John G. Howland PhD, University of Saskatchewan
Talk Title: Maternal Immune Activation during Pregnancy as a Risk Factor for Psychiatric Disorders in the Offspring
Brain & Behaviour Seminar Series 2014-2015
Reception to follow in the Psychology Lounge, room 4043, Sidney Smith Hall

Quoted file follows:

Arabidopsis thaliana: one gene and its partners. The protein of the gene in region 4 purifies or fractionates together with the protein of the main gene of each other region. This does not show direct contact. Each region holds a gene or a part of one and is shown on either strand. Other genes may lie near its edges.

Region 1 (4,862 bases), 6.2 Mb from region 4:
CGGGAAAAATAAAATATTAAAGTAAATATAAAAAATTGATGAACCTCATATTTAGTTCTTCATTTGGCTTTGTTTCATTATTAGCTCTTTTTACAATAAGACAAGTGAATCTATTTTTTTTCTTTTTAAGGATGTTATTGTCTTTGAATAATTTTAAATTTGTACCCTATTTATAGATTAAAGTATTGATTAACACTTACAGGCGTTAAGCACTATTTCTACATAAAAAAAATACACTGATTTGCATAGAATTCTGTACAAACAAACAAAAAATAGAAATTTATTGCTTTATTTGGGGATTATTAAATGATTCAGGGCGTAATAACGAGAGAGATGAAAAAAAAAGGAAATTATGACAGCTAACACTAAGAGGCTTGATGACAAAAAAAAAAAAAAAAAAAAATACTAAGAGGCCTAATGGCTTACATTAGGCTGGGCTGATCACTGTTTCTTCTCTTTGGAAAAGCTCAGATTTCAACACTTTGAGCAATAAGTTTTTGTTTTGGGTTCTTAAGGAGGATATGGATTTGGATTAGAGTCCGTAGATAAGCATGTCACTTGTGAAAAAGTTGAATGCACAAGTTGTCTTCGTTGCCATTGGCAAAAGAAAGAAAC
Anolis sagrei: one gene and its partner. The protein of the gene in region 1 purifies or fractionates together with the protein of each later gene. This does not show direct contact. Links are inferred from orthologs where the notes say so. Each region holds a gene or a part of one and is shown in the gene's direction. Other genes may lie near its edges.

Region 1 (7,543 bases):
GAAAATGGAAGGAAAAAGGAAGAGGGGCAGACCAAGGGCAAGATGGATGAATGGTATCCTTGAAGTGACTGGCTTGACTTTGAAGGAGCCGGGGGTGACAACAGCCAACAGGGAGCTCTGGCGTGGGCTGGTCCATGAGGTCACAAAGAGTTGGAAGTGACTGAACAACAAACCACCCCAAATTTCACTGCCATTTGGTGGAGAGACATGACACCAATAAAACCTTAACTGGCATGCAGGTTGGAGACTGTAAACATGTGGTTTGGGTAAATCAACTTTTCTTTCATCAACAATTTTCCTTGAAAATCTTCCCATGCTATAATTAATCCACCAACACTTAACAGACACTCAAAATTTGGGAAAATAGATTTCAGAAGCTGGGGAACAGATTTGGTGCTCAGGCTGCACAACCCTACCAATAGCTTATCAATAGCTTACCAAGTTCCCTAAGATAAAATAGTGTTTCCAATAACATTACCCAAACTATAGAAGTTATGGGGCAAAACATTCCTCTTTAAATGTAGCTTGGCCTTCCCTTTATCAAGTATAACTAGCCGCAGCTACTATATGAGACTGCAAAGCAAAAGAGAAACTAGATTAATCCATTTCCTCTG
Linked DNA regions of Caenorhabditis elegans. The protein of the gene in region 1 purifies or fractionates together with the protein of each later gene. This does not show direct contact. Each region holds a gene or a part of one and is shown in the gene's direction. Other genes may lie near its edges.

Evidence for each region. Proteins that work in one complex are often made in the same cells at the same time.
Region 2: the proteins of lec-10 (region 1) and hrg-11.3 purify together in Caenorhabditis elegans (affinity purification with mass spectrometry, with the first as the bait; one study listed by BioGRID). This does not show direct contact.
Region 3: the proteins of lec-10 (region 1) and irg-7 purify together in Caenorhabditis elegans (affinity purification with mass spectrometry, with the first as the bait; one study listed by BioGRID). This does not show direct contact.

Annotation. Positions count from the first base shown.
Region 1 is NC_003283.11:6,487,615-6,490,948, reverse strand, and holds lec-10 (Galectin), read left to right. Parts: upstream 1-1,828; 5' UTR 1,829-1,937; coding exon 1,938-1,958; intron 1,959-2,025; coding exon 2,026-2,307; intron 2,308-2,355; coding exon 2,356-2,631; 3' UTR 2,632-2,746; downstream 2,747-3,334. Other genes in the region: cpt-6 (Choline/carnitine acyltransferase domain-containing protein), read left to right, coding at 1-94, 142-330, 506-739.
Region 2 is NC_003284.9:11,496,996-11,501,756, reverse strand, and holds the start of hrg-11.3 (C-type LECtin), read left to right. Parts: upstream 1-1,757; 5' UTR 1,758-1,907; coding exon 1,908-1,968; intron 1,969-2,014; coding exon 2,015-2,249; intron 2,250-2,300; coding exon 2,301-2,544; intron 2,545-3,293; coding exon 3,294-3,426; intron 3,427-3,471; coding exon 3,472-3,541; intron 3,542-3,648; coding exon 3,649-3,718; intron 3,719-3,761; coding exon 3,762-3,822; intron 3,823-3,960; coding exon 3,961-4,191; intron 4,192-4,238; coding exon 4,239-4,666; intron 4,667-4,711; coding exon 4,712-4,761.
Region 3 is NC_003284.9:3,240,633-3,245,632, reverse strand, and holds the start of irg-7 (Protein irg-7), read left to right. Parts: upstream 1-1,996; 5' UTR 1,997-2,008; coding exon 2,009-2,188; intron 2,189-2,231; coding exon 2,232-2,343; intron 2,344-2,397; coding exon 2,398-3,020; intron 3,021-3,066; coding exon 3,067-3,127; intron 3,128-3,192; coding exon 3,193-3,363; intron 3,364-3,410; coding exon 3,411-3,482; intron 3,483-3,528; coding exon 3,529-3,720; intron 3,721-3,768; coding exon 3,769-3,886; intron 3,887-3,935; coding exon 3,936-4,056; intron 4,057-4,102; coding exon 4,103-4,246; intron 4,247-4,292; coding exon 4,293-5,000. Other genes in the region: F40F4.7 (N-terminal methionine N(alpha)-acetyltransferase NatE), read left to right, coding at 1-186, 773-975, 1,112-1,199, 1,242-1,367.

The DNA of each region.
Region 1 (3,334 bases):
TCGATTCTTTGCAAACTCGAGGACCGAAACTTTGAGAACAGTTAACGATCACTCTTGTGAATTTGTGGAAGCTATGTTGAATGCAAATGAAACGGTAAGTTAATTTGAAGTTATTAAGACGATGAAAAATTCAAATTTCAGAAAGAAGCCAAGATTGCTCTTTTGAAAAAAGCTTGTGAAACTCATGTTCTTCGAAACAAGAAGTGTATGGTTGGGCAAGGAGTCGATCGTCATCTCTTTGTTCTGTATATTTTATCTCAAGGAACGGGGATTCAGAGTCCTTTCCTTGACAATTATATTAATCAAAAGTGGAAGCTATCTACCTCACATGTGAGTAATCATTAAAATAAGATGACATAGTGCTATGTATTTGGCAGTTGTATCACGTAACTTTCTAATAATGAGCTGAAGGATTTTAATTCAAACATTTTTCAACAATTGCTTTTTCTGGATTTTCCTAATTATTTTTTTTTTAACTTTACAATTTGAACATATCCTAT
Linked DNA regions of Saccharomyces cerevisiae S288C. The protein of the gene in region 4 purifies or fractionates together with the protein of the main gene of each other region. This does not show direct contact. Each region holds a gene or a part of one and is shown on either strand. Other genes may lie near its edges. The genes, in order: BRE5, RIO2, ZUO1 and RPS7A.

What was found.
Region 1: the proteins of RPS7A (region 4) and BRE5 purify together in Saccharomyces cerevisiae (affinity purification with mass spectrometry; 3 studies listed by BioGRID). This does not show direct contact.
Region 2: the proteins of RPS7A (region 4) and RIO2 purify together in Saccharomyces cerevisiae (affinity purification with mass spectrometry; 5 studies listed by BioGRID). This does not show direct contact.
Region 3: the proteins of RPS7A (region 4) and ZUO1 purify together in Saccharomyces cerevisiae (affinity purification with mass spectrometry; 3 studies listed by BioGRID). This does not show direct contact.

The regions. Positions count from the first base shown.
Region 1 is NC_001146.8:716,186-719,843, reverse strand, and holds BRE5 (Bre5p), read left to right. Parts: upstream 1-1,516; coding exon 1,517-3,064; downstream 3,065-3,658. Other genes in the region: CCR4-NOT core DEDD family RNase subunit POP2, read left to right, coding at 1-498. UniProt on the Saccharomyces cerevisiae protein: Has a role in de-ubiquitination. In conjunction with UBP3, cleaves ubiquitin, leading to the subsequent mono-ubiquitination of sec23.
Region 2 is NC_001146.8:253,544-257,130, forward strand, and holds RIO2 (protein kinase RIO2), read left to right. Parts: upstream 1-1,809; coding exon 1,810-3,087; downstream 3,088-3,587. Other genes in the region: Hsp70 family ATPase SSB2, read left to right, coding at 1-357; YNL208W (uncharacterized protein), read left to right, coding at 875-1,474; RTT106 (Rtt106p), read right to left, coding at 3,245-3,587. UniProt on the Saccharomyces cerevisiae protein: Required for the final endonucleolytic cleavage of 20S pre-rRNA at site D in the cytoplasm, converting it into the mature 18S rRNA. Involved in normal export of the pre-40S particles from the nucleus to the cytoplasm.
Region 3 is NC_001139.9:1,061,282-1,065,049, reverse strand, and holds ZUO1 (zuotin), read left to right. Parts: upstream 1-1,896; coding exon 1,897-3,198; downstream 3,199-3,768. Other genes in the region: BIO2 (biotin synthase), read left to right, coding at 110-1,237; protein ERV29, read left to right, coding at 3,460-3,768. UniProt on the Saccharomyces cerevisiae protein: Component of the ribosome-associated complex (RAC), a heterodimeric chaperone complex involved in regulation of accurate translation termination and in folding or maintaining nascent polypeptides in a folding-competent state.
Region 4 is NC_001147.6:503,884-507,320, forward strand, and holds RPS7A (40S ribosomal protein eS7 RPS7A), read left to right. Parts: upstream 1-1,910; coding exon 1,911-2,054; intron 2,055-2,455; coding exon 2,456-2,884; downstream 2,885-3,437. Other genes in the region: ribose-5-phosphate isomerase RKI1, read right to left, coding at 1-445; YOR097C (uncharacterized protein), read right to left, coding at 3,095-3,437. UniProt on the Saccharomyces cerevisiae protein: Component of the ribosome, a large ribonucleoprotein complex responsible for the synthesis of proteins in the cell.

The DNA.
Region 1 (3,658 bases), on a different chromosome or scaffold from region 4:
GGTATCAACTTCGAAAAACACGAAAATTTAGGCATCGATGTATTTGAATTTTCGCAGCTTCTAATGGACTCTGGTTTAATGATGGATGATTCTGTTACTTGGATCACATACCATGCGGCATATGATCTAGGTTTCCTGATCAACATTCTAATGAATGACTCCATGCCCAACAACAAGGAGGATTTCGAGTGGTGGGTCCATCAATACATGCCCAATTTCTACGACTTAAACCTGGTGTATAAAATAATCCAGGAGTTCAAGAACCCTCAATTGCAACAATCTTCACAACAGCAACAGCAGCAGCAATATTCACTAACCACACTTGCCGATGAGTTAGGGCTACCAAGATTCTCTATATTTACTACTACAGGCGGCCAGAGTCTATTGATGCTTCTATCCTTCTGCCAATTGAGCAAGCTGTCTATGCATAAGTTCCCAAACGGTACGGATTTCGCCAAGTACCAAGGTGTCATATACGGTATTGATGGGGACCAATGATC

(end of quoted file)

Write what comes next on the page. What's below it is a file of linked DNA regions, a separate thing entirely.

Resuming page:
Abstract: According to the Canadian Mental Health Association, 20% of Canadians will experience mental illness at some points during their lives. Although there is strong evidence showing the genetic causes of some psychiatric disorders, recent studies have indicated that the environment also plays a major role in the development of psychiatric disorders, in particular schizophrenia. One such factor contributing to psychiatric disorders in adulthood is prenatal infection, or exposure to an infection while in utero. My research explores this connection by using rat models. We have recently shown an array of behavioural changes in the offspring of pregnant rats exposed to polyinosinic-polycytidylic acid (polyI:C), a synthetic analogue of double-stranded RNA recognized as a virus by the mammalian immune system. Impaired prepulse inhibition, associative recognition memory, and executive functions were observed. I will also discuss on-going experiments in my laboratory that use pharmacological strategies to block the effects of PolyI:C in pregnant rats before the cascade of events leading to psychiatric symptoms is triggered. We are particularly interested in chemokines, a subclass of cytokines, which are produced in response to infection. Levels of chemokines in human pregnancies are correlated with schizophrenia in the offspring; thus, they are of particular interest as a risk factor for the disorder. By combining immunological research related to infection with that focused on psychiatric disorders, I propose an approach to treating psychiatric disorders that focuses on prevention rather than the treatment of symptoms.
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